Kosovo Situation ‘Stable, But Fragile,’ Commander Says
By Jim Garamone
American Forces Press Service
WASHINGTON, Oct. 29, 2007 The situation in Kosovo is “stable, but potentially fragile,” the commander of U.S. forces there said.
Army Brig. Gen. Douglas B. Earhart, commander of the American contingent in Kosovo, displays a painting done by the two schoolchildren accompanying him. Earhart's unit will complete its tour of duty in Kosovo Nov. 2. Courtesy photo
(Click photo for screen-resolution image);high-resolution image available.
Army Brig. Gen. Douglas B. Earhart, commander of the American contingent in the NATO-led Kosovo Force, said he is proud of the job that his 1,500-member force has done and believes the province is ready for several key events.
Earhart commands a multinational force based around the National Guard’s 29th Infantry Division. The 35th Infantry Division will take over the command Nov. 2.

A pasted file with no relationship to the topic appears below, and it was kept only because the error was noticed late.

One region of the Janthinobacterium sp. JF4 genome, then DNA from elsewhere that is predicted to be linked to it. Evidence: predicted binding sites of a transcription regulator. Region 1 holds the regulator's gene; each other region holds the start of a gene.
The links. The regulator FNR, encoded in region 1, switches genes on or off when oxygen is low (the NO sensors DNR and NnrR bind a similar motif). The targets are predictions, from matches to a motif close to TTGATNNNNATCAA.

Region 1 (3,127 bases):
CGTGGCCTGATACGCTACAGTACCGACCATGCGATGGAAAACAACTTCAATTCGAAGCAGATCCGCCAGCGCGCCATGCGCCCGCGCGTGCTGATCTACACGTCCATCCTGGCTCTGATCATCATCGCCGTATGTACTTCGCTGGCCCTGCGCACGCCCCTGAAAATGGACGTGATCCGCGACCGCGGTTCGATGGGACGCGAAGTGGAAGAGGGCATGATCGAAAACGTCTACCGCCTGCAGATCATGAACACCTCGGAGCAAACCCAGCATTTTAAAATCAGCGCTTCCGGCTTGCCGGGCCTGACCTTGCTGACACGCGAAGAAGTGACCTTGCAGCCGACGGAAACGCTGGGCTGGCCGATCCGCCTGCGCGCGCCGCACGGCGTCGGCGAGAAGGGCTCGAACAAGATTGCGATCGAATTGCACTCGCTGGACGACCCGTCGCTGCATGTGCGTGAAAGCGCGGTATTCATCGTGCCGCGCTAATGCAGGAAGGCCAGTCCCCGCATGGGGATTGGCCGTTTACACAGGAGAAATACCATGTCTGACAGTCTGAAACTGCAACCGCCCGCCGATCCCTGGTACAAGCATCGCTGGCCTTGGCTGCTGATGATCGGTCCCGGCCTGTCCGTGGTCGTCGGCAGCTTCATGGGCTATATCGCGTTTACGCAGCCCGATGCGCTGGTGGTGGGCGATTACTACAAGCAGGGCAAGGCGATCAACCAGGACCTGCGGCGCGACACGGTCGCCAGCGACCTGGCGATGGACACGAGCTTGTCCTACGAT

The first event Earhart referenced is Kosovo-wide elections scheduled for Nov. 17, followed by the end of the 120-day supplemental negotiation process that Serbia, Kosovo and a team of international negotiators have been holding on the status of the province.
“Things are calm, but underneath the surface people are anxious, and they are not sure of what the outcome is going to be,” the general told American Forces Press Service. “People are tired of waiting; they just want this thing resolved. It doesn’t matter if you are Kosovar Albanian or Kosovar Serbian; you just want it over so you can get on with normal life.”
The NATO-led Kosovo Force is keeping the province stable, but there are challenges, he said. Reports of paramilitary groups operating on both sides of the provincial border add to the fragility of the situation. “When the media report on those groups, we see the population getting anxious about that,” Earhart said.
The general discounts these organizations. “They operate on the fringe and have no legitimacy,” he said, adding that these groups are more like gangs than any type of organized political movement.
“They are rogue criminals living in the hills with nothing better to do than to stir up trouble,” he said. “They stir up trouble because it serves their purposes to have a lawless area.”